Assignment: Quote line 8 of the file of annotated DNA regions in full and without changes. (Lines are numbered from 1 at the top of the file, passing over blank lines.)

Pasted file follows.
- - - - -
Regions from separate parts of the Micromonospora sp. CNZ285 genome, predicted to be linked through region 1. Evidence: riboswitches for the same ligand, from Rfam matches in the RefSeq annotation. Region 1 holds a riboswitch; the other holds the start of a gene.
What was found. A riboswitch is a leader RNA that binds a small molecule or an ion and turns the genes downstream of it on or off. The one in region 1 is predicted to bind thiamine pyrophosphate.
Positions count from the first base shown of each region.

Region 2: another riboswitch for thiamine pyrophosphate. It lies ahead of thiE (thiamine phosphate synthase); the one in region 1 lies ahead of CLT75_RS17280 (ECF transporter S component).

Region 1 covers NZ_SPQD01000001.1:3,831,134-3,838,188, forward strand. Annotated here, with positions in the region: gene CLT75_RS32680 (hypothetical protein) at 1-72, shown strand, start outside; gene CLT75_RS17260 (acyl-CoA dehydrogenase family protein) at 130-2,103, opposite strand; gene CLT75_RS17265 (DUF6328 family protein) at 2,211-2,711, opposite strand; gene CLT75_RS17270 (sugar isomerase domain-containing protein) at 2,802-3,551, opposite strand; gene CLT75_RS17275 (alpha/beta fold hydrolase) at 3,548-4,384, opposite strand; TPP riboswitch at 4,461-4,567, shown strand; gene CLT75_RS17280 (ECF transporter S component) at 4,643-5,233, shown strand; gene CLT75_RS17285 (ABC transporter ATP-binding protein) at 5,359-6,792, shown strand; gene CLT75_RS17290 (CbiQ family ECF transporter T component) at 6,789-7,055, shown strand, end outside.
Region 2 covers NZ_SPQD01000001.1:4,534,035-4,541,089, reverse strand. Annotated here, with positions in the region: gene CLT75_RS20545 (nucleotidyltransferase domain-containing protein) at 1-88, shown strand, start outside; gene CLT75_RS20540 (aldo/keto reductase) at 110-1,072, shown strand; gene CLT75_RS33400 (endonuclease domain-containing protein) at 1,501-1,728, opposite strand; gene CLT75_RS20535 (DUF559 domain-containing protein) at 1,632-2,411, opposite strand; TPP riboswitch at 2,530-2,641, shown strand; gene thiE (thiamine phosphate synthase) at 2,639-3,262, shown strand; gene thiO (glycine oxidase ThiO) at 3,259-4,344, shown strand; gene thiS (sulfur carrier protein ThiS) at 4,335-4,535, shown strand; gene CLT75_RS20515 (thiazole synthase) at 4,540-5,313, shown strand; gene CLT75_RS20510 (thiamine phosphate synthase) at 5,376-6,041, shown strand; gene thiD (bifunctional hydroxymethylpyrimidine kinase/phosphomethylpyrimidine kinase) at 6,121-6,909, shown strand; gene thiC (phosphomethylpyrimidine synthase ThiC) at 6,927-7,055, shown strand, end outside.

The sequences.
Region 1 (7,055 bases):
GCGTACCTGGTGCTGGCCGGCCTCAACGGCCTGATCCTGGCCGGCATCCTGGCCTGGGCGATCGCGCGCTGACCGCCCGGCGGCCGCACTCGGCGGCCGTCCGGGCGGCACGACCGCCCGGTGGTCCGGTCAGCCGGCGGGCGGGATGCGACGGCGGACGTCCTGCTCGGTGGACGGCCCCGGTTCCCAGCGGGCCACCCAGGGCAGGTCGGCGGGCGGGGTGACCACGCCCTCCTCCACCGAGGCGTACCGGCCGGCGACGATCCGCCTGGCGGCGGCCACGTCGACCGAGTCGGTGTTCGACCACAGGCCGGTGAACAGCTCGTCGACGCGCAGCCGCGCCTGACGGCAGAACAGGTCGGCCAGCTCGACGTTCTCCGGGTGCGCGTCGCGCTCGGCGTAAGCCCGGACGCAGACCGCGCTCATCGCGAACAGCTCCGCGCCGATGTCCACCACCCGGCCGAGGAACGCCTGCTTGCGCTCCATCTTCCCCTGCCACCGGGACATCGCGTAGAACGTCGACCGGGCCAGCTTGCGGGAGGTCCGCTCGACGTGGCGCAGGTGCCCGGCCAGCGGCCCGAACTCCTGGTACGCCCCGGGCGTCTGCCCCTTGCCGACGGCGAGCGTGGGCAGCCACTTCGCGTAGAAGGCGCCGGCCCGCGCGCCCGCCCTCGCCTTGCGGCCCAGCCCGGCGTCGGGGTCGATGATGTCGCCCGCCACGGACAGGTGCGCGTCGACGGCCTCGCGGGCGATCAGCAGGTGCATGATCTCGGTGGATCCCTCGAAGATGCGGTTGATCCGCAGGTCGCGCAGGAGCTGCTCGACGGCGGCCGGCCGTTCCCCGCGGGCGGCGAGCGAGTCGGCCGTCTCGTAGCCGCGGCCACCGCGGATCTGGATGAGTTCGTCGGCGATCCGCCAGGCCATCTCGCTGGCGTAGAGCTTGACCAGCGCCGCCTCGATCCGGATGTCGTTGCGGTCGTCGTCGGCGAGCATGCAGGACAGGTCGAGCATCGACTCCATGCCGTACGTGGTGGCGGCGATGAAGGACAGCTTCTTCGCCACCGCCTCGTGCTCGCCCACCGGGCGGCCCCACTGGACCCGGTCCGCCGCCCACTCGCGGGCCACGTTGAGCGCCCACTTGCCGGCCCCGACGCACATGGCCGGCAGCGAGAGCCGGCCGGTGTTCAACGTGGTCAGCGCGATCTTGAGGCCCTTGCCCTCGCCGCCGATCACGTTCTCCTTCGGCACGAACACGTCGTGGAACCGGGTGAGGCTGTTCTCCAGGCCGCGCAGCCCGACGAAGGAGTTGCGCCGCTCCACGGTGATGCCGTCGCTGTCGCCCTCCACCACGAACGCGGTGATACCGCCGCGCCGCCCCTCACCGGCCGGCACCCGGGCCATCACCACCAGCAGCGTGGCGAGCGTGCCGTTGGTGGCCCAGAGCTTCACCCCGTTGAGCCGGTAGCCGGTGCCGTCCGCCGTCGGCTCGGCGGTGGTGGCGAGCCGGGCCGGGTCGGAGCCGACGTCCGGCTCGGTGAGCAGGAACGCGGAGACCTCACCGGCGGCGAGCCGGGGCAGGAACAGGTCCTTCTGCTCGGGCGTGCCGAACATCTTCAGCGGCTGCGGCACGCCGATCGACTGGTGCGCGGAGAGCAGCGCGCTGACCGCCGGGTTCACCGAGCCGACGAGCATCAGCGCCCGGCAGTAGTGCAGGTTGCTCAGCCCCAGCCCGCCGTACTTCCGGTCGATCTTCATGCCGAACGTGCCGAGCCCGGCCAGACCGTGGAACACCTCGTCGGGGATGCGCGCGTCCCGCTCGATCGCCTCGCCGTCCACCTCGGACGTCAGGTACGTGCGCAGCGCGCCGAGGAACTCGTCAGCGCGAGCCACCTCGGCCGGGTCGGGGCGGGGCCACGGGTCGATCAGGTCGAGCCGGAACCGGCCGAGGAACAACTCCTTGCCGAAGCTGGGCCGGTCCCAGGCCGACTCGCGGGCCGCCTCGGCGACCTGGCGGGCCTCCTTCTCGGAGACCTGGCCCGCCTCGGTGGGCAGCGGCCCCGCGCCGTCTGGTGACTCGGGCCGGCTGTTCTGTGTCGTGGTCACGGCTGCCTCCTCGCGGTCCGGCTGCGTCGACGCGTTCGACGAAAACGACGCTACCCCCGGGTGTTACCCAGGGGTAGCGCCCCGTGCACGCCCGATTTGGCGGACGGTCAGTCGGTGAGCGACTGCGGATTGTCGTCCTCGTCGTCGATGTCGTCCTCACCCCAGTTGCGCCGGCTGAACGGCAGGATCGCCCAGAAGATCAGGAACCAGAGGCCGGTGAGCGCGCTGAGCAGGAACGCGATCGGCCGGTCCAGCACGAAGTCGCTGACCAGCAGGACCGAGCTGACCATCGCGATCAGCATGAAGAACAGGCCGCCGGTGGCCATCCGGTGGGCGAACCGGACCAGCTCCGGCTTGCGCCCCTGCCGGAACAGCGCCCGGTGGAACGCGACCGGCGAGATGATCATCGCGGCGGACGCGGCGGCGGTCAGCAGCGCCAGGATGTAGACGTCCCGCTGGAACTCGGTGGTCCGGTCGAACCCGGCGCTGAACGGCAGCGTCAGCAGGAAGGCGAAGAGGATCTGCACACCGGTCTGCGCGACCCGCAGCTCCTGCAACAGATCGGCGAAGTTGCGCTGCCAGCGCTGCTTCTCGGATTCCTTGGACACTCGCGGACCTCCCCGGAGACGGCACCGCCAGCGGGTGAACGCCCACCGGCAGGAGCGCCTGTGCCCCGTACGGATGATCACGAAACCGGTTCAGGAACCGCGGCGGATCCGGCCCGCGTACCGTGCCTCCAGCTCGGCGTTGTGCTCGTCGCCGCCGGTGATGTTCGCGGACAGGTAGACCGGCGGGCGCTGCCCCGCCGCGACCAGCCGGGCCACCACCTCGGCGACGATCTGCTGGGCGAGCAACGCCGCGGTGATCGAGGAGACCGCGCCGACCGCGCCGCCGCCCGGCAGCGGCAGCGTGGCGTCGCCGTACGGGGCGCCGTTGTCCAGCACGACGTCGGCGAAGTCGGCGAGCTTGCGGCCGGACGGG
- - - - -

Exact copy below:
Region 1 (7,055 bases):